I think it’s naive to believe that the government will be a completely impartial observer when it comes to giving people advice about health care or health insurance.”

    Right now large corporations are in that role. How naive is it to think that’s a good idea, when their profits/bonuses/etc are directly linked to how much health care they don’t pay for?

  26. So, I’m going to be different and ask about not putting “Hugo winner” on book covers. Is there much/any argument from your publishers and their sales people, wanting this on the books?

  27. About the bagels: quality varies with the place they’re made. To make an informed opnion, you should maybe mention where you got your bagels. To get the most authentic, you need to buy then in the right shop. Usually in or near the Outremont district of Montreal.
    Of course, if you got your bagels from the Tim Horton’s shop on the ground floor of the Palais des Congrès, then you’d better try again at a real bagel place.

  28. @Joyce I agree that serious reform is needed, I only disagree with the current administration about the nature of said reform.

    @Jasper I agree that there probably are panels that sit around in any country euthanizing people. That’s the part of the discussion that has gone awry, in my opinion. And, of course, end of life care is an important part of health care. I don’t think anyone disputes that. But as the government has taken on the job of controlling the cost of health care, I think it’s reasonable to question their methods.

  29. Adam: “Not to compare the two in terms of importance, but Rosa Parks sitting in the front of the bus was a “staged event” as well. I don’t think this has any impact on the importance of that event.”

    The rather important distinction as I see it was that Ms. Park’s action was designed to provoke discussion — and eventual change — rather than to discourage discussion.

    The stated intent of at least some of the people encouraging the “ignit bellowsacks” is to shut down any discussion.

  30. @Bearpaw My understanding is that this applies to Medicare and Medicaid where the government is that insurance provider.

  31. I’m not saying that this mandate means they will do exactly what everyone who voted for them wants. It means they don’t have to convince the other guys that they’re right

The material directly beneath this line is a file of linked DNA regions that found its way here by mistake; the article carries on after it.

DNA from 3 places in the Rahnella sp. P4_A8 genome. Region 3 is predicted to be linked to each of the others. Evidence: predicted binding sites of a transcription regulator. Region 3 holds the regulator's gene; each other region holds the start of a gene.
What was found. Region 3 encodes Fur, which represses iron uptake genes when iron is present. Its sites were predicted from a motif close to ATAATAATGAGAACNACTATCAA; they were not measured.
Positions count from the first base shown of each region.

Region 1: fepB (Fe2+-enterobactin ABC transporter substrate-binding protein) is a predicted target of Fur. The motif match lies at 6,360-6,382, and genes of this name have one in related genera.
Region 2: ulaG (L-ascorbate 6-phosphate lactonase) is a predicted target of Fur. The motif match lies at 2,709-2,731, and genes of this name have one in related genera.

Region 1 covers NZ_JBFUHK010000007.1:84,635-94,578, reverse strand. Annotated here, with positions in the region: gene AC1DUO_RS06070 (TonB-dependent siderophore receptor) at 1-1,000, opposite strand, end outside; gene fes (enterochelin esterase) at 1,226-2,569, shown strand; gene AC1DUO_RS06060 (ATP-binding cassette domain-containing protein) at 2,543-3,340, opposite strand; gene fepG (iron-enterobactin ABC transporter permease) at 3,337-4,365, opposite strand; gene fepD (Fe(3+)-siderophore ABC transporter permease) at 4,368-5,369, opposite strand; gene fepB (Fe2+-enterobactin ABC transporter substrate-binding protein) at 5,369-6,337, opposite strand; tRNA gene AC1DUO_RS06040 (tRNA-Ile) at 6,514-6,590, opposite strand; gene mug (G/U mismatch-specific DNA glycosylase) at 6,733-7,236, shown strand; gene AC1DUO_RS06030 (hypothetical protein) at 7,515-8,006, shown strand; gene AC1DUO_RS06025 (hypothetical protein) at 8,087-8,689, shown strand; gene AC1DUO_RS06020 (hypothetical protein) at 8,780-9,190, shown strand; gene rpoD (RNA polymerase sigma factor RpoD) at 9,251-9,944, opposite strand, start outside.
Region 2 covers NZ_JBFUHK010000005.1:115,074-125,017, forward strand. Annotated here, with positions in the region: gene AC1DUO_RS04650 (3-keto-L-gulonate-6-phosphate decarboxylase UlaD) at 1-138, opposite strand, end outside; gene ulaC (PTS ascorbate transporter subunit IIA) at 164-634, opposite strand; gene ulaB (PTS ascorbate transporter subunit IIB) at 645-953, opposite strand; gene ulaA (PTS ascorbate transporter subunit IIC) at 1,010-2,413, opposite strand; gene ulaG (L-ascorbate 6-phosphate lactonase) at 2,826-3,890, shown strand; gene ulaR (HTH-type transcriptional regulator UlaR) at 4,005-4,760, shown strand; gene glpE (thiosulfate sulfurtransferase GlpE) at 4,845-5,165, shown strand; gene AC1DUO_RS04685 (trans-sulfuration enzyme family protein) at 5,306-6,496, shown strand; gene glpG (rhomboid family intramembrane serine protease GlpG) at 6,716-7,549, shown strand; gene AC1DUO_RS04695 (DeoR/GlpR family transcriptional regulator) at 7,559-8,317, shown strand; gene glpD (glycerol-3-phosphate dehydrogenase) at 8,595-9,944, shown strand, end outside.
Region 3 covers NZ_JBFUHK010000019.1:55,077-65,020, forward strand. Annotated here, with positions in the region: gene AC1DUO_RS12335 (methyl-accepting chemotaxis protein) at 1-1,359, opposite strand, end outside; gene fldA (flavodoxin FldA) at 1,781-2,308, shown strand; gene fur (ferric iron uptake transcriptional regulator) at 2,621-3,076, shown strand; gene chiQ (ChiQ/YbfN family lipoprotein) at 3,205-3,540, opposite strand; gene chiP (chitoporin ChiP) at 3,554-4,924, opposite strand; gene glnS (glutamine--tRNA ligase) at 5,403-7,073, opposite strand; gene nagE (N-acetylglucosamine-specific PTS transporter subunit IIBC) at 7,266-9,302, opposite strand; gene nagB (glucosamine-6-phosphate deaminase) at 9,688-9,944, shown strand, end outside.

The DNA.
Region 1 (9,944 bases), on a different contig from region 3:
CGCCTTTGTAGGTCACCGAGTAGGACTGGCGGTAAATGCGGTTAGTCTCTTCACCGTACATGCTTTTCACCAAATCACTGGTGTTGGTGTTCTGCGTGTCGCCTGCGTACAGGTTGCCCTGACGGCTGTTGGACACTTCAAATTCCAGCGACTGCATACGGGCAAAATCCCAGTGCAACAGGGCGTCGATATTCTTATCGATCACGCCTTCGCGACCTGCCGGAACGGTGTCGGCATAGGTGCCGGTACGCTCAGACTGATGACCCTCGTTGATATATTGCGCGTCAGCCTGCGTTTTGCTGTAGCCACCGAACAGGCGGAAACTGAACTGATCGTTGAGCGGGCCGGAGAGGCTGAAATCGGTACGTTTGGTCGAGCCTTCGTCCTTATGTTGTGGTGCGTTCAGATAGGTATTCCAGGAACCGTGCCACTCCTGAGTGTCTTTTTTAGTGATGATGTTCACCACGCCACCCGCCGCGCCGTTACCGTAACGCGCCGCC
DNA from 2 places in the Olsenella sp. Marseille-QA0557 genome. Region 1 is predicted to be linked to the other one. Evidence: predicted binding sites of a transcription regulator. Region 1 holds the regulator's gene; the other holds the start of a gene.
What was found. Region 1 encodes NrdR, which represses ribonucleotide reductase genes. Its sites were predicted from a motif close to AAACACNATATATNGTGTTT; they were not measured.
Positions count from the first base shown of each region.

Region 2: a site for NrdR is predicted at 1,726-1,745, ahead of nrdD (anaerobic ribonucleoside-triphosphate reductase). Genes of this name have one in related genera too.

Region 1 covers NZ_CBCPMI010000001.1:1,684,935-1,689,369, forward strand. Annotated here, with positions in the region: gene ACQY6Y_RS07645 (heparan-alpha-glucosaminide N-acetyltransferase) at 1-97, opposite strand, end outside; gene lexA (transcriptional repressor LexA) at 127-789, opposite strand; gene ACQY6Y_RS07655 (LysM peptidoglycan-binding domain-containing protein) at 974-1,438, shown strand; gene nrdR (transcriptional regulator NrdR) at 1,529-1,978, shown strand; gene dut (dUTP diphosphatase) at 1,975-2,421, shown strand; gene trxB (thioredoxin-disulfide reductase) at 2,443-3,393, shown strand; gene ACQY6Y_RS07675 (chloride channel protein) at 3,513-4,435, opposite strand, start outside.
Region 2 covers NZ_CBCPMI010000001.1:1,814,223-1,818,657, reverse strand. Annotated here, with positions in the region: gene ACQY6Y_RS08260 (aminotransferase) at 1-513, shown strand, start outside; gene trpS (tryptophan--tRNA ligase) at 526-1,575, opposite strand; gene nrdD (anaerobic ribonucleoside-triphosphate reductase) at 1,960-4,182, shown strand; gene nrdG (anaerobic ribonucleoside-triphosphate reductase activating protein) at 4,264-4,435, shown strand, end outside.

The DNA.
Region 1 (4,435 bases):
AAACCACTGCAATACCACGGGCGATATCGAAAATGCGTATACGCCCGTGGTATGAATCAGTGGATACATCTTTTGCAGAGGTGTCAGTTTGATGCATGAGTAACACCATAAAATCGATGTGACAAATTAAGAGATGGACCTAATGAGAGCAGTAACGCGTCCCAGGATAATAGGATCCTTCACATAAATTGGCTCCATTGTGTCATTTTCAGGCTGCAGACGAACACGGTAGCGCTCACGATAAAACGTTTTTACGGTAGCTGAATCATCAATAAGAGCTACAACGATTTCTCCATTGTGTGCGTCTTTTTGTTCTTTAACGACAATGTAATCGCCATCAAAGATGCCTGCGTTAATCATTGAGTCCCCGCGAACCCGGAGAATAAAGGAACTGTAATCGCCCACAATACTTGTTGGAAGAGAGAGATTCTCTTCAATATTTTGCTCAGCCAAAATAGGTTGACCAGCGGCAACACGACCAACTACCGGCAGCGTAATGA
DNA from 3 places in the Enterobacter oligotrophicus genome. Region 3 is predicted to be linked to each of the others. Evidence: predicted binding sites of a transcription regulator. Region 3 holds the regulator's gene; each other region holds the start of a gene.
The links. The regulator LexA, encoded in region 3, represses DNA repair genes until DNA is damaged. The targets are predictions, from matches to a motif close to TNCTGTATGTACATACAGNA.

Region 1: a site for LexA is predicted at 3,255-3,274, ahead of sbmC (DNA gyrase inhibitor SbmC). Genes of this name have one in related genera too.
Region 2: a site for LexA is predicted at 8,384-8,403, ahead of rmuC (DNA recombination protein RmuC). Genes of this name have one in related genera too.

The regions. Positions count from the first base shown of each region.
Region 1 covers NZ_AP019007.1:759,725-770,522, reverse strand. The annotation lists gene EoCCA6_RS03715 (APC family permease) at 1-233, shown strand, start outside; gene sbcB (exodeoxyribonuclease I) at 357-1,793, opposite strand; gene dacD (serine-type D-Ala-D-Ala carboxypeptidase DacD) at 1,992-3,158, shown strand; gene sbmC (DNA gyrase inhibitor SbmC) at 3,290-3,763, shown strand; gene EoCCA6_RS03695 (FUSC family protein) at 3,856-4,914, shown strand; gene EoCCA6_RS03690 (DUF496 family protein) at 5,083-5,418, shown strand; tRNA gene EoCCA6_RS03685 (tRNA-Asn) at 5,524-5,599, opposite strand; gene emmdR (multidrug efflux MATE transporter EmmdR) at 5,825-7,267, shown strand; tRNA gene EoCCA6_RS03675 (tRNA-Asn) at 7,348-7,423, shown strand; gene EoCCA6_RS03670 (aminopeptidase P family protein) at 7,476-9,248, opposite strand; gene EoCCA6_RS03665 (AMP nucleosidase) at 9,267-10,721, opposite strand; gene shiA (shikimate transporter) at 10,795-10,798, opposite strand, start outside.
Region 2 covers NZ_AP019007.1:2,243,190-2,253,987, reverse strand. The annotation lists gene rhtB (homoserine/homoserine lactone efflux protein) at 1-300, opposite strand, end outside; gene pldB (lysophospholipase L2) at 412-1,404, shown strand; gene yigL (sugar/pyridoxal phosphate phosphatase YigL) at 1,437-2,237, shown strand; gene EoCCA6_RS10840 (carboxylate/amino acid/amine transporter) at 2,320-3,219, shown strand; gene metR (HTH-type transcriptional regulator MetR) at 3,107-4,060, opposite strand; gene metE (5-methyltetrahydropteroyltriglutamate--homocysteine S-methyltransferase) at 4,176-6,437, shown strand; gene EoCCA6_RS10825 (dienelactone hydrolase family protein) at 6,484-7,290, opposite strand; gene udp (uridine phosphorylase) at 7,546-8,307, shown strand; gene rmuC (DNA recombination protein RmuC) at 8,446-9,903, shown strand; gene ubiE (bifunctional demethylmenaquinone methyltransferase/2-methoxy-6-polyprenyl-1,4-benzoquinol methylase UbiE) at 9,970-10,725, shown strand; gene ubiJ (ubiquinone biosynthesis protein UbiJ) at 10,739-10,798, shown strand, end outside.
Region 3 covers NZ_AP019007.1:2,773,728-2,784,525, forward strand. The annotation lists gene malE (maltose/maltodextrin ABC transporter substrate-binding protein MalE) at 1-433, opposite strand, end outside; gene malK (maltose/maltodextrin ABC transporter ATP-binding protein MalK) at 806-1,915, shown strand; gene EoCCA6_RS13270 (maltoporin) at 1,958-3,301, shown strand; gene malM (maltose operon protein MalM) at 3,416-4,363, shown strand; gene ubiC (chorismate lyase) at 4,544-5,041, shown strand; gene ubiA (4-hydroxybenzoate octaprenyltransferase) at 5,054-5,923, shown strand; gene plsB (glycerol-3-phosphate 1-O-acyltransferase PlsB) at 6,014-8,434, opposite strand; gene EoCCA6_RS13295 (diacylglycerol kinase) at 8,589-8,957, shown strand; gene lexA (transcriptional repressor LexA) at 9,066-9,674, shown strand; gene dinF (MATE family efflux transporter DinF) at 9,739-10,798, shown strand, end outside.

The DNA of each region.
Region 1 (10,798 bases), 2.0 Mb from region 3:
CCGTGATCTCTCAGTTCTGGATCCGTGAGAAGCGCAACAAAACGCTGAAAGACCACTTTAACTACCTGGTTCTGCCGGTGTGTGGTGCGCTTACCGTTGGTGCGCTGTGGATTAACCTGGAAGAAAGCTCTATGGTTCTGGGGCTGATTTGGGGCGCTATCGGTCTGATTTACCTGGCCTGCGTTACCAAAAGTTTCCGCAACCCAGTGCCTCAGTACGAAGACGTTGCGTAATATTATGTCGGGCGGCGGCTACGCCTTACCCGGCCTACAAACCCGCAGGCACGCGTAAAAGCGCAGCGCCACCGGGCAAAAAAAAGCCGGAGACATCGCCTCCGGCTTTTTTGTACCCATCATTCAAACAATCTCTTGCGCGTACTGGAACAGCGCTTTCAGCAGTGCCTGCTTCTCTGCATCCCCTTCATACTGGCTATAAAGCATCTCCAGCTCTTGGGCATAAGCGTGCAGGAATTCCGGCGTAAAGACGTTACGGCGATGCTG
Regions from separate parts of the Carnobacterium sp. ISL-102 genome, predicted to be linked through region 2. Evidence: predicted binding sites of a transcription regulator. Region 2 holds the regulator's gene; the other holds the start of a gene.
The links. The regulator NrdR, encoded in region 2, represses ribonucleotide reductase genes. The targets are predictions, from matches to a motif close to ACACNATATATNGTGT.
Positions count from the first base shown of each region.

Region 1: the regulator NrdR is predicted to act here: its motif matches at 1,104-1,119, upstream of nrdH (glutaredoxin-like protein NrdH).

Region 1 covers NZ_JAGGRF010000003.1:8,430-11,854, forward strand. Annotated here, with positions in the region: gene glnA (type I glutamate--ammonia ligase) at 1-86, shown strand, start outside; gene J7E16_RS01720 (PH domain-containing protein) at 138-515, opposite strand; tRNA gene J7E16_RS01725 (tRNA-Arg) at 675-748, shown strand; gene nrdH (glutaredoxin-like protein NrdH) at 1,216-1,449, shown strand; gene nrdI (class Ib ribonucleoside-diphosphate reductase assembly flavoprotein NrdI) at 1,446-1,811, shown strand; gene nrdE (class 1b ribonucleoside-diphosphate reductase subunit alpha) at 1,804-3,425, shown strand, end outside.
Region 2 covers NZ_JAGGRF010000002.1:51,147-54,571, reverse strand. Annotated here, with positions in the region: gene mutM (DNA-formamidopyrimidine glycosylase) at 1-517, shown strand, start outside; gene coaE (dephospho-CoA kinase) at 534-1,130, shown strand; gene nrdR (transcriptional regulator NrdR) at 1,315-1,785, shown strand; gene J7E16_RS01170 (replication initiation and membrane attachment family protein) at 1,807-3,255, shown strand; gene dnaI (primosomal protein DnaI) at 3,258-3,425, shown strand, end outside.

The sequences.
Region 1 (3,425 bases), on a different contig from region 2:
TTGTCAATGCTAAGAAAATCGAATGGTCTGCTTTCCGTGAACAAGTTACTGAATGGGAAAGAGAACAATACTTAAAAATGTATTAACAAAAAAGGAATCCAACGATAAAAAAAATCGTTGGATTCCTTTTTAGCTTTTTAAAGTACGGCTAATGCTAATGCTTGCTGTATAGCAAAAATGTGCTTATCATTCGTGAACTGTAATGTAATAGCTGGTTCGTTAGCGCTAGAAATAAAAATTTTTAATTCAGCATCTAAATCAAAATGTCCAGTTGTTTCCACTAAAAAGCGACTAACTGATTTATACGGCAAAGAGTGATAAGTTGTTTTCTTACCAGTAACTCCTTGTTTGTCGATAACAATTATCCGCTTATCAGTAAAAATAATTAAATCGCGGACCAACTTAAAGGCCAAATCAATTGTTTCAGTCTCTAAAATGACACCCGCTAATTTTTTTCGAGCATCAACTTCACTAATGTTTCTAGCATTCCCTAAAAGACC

Oh God. [bangs head on table]. You. Have. No. Idea. How. Your. Government. Works.

    when it fact, it’s the same blue blooded top 2% of the population that’s been in control of our country for 150+ years

    I suspect that Obama’s ancestors weren’t quite in that 2% 150 years ago. Hell, nor were Bill Clinton’s.

    As far as I can tell they are ordinary people expressing their views

    Loudly. So loudly that actual discussion seems to be drowned out.

  32. Adam – they’re probably not all brainless automatons, but the dolt who said “Get your government hands off my medicare!” ? Brainless. Likewise the idiots with swastikas, and anyone who thinks Glen Beck is a source of real news.

    Which sadly applies to a lot of those protesters, because Beck’s media apparatus is responsible for getting most of these people out there, and for the Nazi comparisons they keep making. (incidentally the “Bushitler” comparisons from the left pissed me off as well).

  33. Well if that’s the case then, as far as I can tell, we’re having a discussion now prompted by the fact that people at these town hall meetings have been trying to stop any discussion. Really, I don’t think an ordinary person at a townhall meeting feels that he or she has the power to shut down a national discussion.

  34. Adam@17: When the stated purpose of this legislation is to curtail healthcare costs, and the entity that is responsible for these costs offers advice to patients regarding their healthcare decisions, isn’t it reasonable to think that this advice will be geared towards cutting costs?

    You realize that any profit earning institution (like, say, a private insurance company) has this exact pathology, right? I can understand this idea being a concern, but I can’t for the life of me understand how this makes it worse than private insurance, which very explicitly offers advice and makes decisions about health care and is geared towards cutting costs.